April 14, 2005 4:00 AM PDT

FAQ: Wi-Fi alphabet soup

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What are the pros and cons of various Wi-Fi standards?
802.11b is the oldest and currently the most widely used Wi-Fi standard. Consumers have considerable choice in gear, which is often cheaper than products supporting newer standards such as 802.11a and 802.11g. 802.11b has lower bandwidth and shorter range compared with other types of Wi-Fi.

802.11a has higher throughput than 802.11b, but is not compatible with 802.11b or 802.11g. It has been the least popular flavor of Wi-Fi, although manufacturers are beginning to include it in products alongside 802.11b and 802.11g.

802.11g is faster than 802.11b and is compatible with it. But, like 802.11b, it is more susceptible than 802.11a to interference from common household appliances, such as cordless phones and microwave ovens, that operate in the 2.4GHz radio band.

MIMO transmits data at the highest rates, but it is not an industry standard. In addition, products based on MIMO generally cost more than devices based on 802.11a, 802.11b and 802.11g.

Can I combine products based on different Wi-Fi standards?
The 802.11g and 802.11b standards are compatible. That means if you have an 802.11b client, such as a notebook, it can connect to an 802.11g access point.

The 802.11n is also expected to be compatible with its Wi-Fi predecessors. MIMO products are already on the market and manufacturers have made it a point to make them compatible with 802.11b and 802.11g-based products.

Products based on 802.11a are not compatible with products based on other Wi-Fi standards.

Compatibility is becoming less of a problem, however, as manufacturers increasingly support all three Wi-Fi standards in their devices.

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Its a good story.. heres a little more..
I applaud the author for doing a lot of research on this issue. As someone implementing this in the buisness world, and using all of these technologies, plus others.. there is a lot more complexity to these devices as well as their ramifications.

One thing we need to stress as technology people is security in these wireless devices. Most people are implementing these devices with little or worse yet no security only to have problems with legal, sarbanes-oxley or HIPPA later on down the road.

In addition, the standards and naming can be a little confusing. What is being referred to in the article as 108MB Pre-N is not really pre-N, it is tagged as Super-G. The new Pre-N / N proposed standards are supposed to deliver (And ill treat this supposed as if a Microsoft representative said it if you know what i mean..) almost 1G of data bandwidth shared between all users on the Access point at the core and no less than 500MB of combined data at the fringe points. And oh yeah.. the fringe point is supposed to be almost a 1/4 mile in legnth.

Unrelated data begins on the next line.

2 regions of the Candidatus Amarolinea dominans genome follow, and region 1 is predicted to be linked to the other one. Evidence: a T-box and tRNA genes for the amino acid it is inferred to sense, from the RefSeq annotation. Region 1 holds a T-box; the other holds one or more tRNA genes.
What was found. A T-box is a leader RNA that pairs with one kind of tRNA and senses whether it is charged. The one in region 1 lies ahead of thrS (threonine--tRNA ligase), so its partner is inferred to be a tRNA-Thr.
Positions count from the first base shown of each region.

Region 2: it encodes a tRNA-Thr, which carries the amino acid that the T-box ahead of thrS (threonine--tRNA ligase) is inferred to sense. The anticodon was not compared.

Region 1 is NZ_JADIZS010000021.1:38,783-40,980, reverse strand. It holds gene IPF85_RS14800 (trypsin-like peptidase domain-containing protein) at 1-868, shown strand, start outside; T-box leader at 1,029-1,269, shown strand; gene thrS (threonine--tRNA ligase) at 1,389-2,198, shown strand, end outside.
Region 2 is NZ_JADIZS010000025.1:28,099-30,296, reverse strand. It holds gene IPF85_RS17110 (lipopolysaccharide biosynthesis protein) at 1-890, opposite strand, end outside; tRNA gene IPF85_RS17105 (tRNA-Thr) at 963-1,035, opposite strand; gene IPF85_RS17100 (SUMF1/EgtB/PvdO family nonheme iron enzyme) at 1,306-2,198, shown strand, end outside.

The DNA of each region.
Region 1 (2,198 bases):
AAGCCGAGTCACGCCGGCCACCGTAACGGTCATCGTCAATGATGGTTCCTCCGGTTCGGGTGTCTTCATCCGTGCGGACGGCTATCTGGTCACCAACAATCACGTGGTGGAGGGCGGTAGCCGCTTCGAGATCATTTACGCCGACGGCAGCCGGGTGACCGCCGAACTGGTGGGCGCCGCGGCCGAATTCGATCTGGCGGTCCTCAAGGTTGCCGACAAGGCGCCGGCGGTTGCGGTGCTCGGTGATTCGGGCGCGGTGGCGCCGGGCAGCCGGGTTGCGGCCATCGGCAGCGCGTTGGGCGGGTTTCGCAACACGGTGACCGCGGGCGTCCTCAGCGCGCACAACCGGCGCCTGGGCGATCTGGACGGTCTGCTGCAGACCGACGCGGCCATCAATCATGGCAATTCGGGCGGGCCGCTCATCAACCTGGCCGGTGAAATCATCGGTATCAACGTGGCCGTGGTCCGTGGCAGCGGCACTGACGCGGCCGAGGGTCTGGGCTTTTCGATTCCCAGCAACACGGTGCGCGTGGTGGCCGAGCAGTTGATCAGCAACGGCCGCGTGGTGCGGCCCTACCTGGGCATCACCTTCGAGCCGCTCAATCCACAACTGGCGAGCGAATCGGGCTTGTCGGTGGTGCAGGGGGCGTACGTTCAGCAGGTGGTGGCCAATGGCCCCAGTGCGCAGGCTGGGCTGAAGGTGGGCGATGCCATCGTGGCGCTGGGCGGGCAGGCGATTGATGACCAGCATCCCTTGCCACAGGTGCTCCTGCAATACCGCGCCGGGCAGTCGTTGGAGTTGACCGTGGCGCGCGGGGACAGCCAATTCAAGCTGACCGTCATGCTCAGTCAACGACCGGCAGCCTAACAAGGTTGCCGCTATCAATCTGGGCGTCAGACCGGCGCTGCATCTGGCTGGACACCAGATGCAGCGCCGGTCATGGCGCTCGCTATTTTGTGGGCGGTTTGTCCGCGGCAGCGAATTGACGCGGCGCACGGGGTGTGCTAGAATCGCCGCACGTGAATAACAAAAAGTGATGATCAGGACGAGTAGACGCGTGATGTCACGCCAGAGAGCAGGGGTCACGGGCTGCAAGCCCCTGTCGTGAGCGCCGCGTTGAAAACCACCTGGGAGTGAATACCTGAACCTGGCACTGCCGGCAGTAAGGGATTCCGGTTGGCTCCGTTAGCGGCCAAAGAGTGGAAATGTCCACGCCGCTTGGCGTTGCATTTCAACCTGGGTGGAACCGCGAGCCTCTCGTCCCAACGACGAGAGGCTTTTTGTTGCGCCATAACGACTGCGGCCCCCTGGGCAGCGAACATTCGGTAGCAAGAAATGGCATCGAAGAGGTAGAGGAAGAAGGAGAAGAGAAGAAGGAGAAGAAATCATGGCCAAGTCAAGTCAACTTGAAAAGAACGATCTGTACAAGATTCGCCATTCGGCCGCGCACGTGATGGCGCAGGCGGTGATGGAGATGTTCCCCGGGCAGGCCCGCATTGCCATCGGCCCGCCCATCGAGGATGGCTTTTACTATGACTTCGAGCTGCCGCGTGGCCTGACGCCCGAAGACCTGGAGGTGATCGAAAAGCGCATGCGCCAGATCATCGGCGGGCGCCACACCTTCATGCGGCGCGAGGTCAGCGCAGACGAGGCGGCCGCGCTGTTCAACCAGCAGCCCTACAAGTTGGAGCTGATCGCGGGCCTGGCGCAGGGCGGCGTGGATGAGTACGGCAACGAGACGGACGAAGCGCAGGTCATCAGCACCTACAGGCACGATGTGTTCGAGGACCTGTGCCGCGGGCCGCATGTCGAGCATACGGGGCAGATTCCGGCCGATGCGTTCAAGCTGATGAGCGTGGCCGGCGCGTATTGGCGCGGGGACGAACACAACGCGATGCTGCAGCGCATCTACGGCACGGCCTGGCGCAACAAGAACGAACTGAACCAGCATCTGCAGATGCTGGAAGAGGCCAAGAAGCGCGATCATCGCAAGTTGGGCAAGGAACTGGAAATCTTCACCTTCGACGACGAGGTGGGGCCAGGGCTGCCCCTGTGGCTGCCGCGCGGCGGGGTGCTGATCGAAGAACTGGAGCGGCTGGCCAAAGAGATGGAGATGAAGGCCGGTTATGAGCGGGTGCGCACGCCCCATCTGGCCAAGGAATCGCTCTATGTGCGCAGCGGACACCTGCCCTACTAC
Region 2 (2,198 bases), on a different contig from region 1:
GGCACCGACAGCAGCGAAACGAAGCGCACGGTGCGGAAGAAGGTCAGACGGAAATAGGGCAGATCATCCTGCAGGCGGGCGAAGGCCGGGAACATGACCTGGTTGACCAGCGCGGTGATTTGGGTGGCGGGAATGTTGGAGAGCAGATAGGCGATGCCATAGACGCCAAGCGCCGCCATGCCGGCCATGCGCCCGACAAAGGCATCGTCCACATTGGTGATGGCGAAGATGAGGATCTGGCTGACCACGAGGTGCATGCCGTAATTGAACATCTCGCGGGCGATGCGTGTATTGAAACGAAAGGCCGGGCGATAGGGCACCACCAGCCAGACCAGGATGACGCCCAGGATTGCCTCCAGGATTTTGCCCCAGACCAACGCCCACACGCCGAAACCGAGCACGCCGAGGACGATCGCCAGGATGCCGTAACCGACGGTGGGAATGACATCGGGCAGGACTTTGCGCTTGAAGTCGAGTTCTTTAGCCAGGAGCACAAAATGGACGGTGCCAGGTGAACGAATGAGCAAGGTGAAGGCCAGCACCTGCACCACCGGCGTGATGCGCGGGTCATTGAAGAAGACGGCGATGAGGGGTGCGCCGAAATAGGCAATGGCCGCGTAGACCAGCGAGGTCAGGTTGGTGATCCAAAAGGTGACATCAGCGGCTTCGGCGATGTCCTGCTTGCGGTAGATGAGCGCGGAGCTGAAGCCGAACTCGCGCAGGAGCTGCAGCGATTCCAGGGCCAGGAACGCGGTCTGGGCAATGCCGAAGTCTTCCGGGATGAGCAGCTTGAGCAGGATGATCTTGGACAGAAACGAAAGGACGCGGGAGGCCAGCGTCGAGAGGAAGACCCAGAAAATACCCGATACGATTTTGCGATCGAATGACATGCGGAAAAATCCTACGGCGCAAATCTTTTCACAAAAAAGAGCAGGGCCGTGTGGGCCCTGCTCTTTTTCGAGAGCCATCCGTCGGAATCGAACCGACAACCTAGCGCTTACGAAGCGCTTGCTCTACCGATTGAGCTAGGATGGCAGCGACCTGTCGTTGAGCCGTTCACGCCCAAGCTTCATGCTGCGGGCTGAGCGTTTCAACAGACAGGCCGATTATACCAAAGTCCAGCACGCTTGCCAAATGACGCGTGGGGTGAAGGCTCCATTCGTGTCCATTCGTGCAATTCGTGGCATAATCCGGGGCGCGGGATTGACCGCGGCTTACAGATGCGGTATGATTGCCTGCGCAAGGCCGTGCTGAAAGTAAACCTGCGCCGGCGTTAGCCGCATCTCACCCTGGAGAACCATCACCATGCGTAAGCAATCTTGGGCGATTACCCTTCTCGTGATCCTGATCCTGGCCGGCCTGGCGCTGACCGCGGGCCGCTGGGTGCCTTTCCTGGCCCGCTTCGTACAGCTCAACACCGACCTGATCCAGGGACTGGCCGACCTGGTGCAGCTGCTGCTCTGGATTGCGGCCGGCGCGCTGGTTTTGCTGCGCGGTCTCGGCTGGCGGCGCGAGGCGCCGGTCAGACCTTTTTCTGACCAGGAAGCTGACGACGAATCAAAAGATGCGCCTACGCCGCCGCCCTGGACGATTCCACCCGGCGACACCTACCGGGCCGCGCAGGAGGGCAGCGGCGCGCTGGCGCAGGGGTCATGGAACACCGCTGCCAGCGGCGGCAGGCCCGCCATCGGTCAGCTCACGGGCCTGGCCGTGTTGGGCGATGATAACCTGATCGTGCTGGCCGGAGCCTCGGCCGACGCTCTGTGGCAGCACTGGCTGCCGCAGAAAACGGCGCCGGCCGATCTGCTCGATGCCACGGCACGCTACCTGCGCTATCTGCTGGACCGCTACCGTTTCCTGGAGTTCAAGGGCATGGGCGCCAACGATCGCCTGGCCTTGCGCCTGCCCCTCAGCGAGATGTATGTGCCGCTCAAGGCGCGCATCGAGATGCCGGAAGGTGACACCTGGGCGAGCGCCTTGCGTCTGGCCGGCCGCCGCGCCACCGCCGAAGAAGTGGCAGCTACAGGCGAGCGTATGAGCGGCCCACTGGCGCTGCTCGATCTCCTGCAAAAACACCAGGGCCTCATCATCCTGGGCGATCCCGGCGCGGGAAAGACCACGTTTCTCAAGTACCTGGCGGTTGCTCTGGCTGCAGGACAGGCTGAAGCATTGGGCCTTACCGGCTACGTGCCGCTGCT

When/If Pre-N/N ever really becomes a commonplace the need for higher security and responsibility becomes even that much more. Deployment of these devices without planning, security and site surveys opens persons and companies up to great liability. Dont believe me.. you will when homeland security comes knocking at your door one day for something your neighbor 3 doors down did on your internet connection.

Just a few thoughts.. but its nice to see something about wireless published where the author did their homework instead of spewing market press by some vendor.

Thanks for letting me give my 2 cents!

Be Well..

Bob.
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"We can never see past the choices we don't understand." - You should know who said this and why.
Posted by (55 comments )
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802.11b has lower bandwidth and shorter range compared with other types of
?
802.11b has longer range in my experiences and in theory.
Posted by Yo-Min, Chu (2 comments )
Reply Link Flag
depends on the manufacturer
In theory, yes - in my experience, definitely not.
My new noname chinese .g+ cable router + access point(108 speed in theory) has a much better range (and it is fast)than my older Linksys .b thingie...
Posted by googey10 (27 comments )
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